Soccer Kick-Off Rules: Everything You Need to Know
As they’re used to start each half of the match as well as restart play after a goal has been scored, soccer kick-offs are an indispensable part of every game.
Besides these two common instances, kick-offs are also used to start each period of extra time should a cup competition or tournament not have a clear winner after 90 minutes.
As they’re such a crucial component of any soccer match, players, teams, and coaches must know the soccer kick-off rules and regulations as well as the procedure for taking them.
In addition to this, it’s also a good idea to be aware of any infringements or sanctions that may be committed when they’re being taken, both by the team kicking off and their opponents.
To help you better understand the soccer kick-off rules, here’s everything you need to know...
When and How Is a Soccer Kick-Off Awarded
There are three instances when a kick-off can take place:
- To start play at the beginning of each half of the match
- To restart play after a goal has been scored
- To start both halves of any period of extra time that needs to be played
Just before the match begins, the referee calls over the captains of both teams who contest the coin toss to decide which team kicks off first.
The captain that wins the toss can then either choose:
- To take the initial kick-off which then means the opposition selects which end to attack, or
- To select which end of the pitch to attack in the first half which then means the team that lost the toss takes the kick-off and begins the match
The team that doesn't start the match in the first half will instead kick-off the second half.
At half-time both teams change ends and so attack the opposite goal in the second part of the match.
The coin-toss procedure for determining which team kicks off again occurs if the match goes to extra time which could happen in a cup tie or tournament.
Besides these instances, a kick-off also takes place after every goal that’s scored.
The team that conceded the goal then kicks off after fishing the ball out of the net and restarts play.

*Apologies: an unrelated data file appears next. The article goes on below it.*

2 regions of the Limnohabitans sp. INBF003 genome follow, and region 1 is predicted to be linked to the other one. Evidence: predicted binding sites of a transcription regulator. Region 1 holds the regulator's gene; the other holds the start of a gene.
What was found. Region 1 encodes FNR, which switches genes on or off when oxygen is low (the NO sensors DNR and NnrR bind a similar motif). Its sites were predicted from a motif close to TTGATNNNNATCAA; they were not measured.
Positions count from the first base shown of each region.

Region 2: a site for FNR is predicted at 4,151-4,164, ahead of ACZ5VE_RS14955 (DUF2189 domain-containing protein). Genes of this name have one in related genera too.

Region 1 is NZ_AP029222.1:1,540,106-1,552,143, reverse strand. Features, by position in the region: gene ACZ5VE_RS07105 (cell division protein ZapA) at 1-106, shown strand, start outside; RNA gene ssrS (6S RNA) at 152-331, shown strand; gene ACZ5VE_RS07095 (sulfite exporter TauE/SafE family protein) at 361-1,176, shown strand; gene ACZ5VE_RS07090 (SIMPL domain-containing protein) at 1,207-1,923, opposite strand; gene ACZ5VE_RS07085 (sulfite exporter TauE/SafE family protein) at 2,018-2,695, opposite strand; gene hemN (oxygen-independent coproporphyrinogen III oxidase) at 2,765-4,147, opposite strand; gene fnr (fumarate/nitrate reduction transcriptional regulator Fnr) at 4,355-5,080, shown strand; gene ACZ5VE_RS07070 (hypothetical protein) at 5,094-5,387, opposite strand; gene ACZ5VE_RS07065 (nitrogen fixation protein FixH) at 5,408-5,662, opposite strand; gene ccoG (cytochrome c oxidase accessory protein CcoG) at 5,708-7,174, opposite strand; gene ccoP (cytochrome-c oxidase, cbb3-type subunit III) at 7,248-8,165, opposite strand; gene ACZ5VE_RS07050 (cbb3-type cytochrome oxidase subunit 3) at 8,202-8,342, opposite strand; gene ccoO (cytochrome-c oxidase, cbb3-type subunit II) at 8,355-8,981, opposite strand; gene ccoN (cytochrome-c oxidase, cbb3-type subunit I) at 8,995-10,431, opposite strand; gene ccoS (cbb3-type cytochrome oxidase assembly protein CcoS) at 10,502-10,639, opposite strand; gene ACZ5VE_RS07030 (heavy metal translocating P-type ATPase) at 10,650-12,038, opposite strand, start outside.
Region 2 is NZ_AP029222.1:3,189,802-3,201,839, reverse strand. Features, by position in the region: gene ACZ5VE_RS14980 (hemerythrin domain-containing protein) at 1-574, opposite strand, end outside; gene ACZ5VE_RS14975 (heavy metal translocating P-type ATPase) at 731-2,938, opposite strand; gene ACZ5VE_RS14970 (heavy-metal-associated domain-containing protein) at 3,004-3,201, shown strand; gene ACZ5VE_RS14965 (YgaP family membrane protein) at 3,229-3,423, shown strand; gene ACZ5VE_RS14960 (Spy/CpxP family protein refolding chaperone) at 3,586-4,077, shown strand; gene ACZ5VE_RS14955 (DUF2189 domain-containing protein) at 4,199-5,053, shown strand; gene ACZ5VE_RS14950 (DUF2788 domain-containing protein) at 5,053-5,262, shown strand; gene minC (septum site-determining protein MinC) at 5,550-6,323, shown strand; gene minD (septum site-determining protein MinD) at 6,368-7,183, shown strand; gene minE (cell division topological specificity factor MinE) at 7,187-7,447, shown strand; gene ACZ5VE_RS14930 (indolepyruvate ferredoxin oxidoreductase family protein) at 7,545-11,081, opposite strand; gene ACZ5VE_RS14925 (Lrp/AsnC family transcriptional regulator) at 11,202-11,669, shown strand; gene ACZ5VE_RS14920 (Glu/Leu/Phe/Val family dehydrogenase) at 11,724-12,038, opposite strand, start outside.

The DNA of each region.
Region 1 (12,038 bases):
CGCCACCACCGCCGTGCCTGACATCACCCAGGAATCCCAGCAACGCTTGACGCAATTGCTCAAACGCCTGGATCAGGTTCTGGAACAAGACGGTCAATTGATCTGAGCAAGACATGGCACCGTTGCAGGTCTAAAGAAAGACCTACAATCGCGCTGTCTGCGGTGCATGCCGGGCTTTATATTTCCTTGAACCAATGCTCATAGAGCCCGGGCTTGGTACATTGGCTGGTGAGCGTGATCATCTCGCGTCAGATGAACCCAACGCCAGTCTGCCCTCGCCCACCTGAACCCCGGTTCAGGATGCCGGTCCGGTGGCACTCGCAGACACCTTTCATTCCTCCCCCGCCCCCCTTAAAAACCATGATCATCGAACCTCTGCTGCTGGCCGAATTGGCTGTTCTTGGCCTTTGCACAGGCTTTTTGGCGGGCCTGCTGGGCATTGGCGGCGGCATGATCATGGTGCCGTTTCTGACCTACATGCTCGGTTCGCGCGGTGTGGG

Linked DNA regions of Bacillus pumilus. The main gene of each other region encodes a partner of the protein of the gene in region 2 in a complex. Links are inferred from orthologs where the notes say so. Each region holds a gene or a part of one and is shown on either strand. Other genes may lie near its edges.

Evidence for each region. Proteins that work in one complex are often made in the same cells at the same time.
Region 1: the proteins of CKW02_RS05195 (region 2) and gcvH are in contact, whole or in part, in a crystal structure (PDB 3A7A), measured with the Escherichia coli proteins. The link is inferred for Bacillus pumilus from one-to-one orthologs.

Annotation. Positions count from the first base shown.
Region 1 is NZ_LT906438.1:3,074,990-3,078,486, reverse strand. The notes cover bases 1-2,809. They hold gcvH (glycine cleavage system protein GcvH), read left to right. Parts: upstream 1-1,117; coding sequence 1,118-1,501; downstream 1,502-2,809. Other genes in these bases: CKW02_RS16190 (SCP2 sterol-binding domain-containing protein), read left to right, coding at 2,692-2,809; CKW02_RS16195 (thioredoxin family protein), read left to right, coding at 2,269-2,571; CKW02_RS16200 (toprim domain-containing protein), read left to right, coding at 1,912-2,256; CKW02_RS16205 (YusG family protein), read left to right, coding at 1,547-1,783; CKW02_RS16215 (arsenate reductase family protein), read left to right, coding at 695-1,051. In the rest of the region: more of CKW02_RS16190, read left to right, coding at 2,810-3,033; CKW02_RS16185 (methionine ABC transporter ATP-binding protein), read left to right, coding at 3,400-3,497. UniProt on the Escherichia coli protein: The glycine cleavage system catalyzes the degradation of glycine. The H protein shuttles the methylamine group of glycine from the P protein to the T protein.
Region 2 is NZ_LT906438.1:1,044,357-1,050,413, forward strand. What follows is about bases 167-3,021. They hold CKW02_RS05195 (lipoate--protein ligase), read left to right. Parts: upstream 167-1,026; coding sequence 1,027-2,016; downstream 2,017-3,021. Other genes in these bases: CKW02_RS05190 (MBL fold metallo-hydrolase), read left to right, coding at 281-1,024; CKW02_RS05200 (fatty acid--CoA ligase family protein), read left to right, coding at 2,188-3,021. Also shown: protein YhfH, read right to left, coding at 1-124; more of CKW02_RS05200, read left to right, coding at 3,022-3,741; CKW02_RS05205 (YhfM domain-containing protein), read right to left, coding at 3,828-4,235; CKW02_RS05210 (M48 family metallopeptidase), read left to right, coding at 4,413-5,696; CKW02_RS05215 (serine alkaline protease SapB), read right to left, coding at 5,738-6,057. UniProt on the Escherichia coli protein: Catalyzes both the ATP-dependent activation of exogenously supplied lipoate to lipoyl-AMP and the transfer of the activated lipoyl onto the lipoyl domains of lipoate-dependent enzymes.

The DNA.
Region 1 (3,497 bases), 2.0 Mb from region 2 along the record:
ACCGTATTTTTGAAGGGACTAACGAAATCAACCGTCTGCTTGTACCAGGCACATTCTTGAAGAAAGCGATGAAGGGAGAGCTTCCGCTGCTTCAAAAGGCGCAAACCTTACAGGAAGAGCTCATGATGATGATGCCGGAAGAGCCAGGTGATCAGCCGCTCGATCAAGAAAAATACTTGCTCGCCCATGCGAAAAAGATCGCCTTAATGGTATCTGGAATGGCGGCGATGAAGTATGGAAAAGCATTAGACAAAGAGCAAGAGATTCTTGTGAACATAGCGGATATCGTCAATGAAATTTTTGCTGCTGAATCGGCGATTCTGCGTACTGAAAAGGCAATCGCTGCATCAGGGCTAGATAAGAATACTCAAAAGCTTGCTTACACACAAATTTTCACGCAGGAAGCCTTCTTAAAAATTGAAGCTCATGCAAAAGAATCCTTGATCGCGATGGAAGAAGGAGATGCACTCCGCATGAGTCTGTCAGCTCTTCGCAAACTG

Now that we've looked at when and how kick-offs are awarded and who takes them, let's turn to the rules and procedures for taking one.
Soccer Kick-Off Rules and Procedures
Once it has been determined which team is going to start the match, it’s time for the game to commence and the kick-off to take place.
- The ball must be stationary and start on the centre spot
- All the players except the kicker must be in their half of the pitch
- All of the opposition players must remain outside of the centre circle until the kick-off is taken
If all of this is in order, then the referee can blow their whistle to signal the start of the game.
Once they’ve blown it, the player taking the kick-off can kick the ball in any direction.
The ball is then considered to be in play once it has been kicked, has clearly moved, and no infringements were committed.
Although they may score against the opposing team directly from the kick-off, the player taking it may not touch the ball again until a player from either team has touched it.
All of these rules and procedures have to be followed for each kick-off whether it’s one that begins the match, restarts play after a goal has been conceded, or starts the second-half of extra time.
Now that we know the rules and procedures surrounding kick-offs, let's turn to some possible infringements that may see the kick-off retaken, a free kick awarded, and a player cautioned.
Soccer Kick-Off Infringements and Sanctions
Although it’s relatively uncommon, the kick-off might need to be retaken.
This could be due to a number of reasons like the ball was already moving when the player taking it kicked it or that the ball wasn't quite on the centre spot when the kick-off was taken.
It could also be because one of the kicker's teammates was standing in the opposition's half or that one of their opponents was less than ten yards away from the centre spot.
In any of these cases, the kick-off is retaken with the proper procedures and rules being adhered to.
If a player delays the restart too many times or for too long then they may receive a yellow card and a talking to from the referee.
Besides this, the only other time that an infringement may be committed is if the player taking the kick-off touches the ball a second time before anyone else has had a chance to touch it.
In this scenario, an indirect free kick is then awarded to the opposing team at the spot where the offence occurred.
This happens very rarely, however, and is inexcusable as all players should know how to take a kick-off without committing an infraction.
Well, there you have it.
Everything you need to know about soccer kick-offs from when and how they’re awarded, to the rules, procedures, and infringements surrounding them.
(Read our full blog post on all 17 soccer rules here)
As they’re a key part of any game, all players, teams, and coaches should know how to take them without committing an infraction and carelessly conceding possession to the opposition.
By following these simple rules and procedures, you'll be able to make the most of each kick-off in every single game.